5504674Insurance claims estimate, text, and graphics network and methodApril, 1996Chen et al.
5499330Document display system for organizing and displaying documents as screen objects organized along strand pathsMarch, 1996Lucas et al.
5499294Digital camera with apparatus for authentication of images produced from an image fileMarch, 1996Friedman
5496071Method of providing article identity on printed worksMarch, 1996Walsh
5495581Method and apparatus for linking a document with associated reference information using pattern matchingFebruary, 1996Tsai
5495411Secure software rental system using continuous asynchronous password verificationFebruary, 1996Ananda
5493677Generation, archiving, and retrieval of digital images with evoked suggestion-set captions and natural language interfaceFebruary, 1996Balogh et al.
5490217Automatic document handling systemFebruary, 1996Wang et al.
5489639Copper salts for laser marking of thermoplastic compositionsFebruary, 1996Faber et al.
5489567Method for treating thermally transferred imageFebruary, 1996Koshizuka et al.
5483632Method and system of help-information controlJanuary, 1996Kuwamoto et al.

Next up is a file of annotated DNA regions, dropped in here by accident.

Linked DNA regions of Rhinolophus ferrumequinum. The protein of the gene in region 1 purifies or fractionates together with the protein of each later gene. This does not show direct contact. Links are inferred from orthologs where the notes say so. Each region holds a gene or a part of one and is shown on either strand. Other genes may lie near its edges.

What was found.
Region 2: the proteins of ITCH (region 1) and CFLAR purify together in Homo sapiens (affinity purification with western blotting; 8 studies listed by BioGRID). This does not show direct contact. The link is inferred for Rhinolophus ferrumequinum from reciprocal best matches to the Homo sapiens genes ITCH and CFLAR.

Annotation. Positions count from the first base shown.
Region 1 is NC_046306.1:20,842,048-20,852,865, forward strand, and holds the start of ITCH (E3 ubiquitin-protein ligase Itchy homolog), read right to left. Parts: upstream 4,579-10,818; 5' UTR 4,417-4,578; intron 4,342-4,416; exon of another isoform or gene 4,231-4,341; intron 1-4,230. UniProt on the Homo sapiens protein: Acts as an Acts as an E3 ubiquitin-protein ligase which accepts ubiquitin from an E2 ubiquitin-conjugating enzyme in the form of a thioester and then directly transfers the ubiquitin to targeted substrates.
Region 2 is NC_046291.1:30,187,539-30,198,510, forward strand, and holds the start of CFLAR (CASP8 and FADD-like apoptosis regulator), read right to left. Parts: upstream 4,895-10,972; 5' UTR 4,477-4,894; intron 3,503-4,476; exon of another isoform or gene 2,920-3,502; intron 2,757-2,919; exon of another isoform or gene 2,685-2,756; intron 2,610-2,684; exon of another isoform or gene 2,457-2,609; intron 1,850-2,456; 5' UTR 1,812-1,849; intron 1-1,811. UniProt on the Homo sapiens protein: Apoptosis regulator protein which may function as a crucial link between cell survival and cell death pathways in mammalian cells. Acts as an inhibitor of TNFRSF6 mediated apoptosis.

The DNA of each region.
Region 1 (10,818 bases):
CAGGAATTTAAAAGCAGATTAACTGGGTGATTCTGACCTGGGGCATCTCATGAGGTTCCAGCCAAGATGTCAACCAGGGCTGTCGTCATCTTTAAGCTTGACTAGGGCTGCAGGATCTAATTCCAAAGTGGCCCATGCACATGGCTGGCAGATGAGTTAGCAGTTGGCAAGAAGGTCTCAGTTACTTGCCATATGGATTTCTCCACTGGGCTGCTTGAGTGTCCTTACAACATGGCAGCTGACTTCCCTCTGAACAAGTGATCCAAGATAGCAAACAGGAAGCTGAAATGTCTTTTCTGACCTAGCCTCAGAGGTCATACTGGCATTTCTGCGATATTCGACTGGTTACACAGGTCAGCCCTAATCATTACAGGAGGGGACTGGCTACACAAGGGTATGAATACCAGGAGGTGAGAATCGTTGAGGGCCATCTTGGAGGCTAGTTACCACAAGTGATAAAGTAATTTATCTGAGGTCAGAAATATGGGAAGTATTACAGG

5483442Accident documentation systemJanuary, 1996Black et al.
5479168Compatible signal encode/decode systemDecember, 1995Johnson et al.
5474875Photosensitive mixture for producing relief and printing platesDecember, 1995Loerzer et al.
5473631Simultaneous transmission of data and audio signals by means of perceptual codingDecember, 1995Moses
5471533Record with encoded dataNovember, 1995Wang et al.
5469506Apparatus for verifying an identification card and identifying a person by means of a biometric characteristicNovember, 1995Berson et al.
5466293Coating apparatus for providing a superficial protective layer on a cardNovember, 1995Tanaka et al.
5466012Facsimile security systemNovember, 1995Puckett et al.
5463212Latent image forming member and method of manufacturing, latent image reading apparatus and latent image reading systemOctober, 1995Oshima et al.
5463209Point-of-sale product information dissemination arrangement and methodOctober, 1995Figh et al.
5458713Multilayer data carrier and a method for producing itOctober, 1995Ojster
5455947Log file control system in a complex systemOctober, 1995Suzuki et al.
5454598Tamper and copy protected documentsOctober, 1995Wicker
5451478Slide blank, and process for producing a slide therefromSeptember, 1995Boggs et al.
5450504Method for finding a most likely matching of a target facial image in a data base of facial imagesSeptember, 1995Calia
5450490Apparatus and methods for including codes in audio signals and decodingSeptember, 1995Jensen et al.
5449200Security paper with color markSeptember, 1995Andric et al.
5448053Method and apparatus for wide field distortion-compensated imagingSeptember, 1995Rhoads